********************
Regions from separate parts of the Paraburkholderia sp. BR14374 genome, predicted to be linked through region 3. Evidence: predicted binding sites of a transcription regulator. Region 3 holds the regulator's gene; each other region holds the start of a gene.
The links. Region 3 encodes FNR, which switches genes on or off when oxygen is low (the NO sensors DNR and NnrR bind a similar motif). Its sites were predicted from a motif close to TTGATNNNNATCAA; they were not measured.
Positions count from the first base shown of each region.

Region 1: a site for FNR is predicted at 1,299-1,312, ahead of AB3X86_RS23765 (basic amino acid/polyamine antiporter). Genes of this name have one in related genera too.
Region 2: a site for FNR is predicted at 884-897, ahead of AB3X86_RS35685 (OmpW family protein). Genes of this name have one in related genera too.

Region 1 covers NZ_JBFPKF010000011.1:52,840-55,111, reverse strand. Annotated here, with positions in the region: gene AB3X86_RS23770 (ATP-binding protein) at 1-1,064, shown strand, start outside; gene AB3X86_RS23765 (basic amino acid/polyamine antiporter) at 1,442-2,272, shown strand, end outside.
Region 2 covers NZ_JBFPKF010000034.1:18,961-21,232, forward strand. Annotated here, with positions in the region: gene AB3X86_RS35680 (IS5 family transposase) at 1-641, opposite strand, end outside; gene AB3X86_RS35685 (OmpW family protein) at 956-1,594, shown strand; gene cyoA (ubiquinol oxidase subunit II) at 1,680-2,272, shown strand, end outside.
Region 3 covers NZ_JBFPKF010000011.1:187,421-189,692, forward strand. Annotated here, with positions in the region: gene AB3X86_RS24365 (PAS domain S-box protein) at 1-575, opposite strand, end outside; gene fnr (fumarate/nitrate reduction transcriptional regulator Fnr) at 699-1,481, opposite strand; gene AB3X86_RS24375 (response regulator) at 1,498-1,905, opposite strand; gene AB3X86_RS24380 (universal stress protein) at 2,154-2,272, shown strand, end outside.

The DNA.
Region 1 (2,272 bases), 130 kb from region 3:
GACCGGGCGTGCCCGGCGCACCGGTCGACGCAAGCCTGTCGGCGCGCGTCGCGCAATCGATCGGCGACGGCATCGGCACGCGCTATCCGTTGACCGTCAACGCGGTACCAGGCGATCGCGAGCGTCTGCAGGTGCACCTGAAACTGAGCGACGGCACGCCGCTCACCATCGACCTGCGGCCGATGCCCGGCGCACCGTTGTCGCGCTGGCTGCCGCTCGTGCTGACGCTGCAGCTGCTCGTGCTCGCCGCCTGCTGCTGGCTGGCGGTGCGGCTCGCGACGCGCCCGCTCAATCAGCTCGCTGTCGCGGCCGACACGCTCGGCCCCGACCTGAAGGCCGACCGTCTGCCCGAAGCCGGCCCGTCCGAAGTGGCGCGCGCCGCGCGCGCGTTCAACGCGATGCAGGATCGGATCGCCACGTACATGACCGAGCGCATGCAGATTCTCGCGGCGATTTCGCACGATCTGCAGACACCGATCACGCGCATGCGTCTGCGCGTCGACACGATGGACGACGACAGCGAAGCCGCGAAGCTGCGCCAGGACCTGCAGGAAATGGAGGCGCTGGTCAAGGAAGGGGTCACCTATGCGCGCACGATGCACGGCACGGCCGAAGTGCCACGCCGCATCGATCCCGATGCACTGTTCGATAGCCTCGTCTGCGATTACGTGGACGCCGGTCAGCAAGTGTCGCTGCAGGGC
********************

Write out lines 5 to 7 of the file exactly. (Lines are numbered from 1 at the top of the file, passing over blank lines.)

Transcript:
Region 2: a site for FNR is predicted at 884-897, ahead of AB3X86_RS35685 (OmpW family protein). Genes of this name have one in related genera too.

Region 1 covers NZ_JBFPKF010000011.1:52,840-55,111, reverse strand. Annotated here, with positions in the region: gene AB3X86_RS23770 (ATP-binding protein) at 1-1,064, shown strand, start outside; gene AB3X86_RS23765 (basic amino acid/polyamine antiporter) at 1,442-2,272, shown strand, end outside.
Region 2 covers NZ_JBFPKF010000034.1:18,961-21,232, forward strand. Annotated here, with positions in the region: gene AB3X86_RS35680 (IS5 family transposase) at 1-641, opposite strand, end outside; gene AB3X86_RS35685 (OmpW family protein) at 956-1,594, shown strand; gene cyoA (ubiquinol oxidase subunit II) at 1,680-2,272, shown strand, end outside.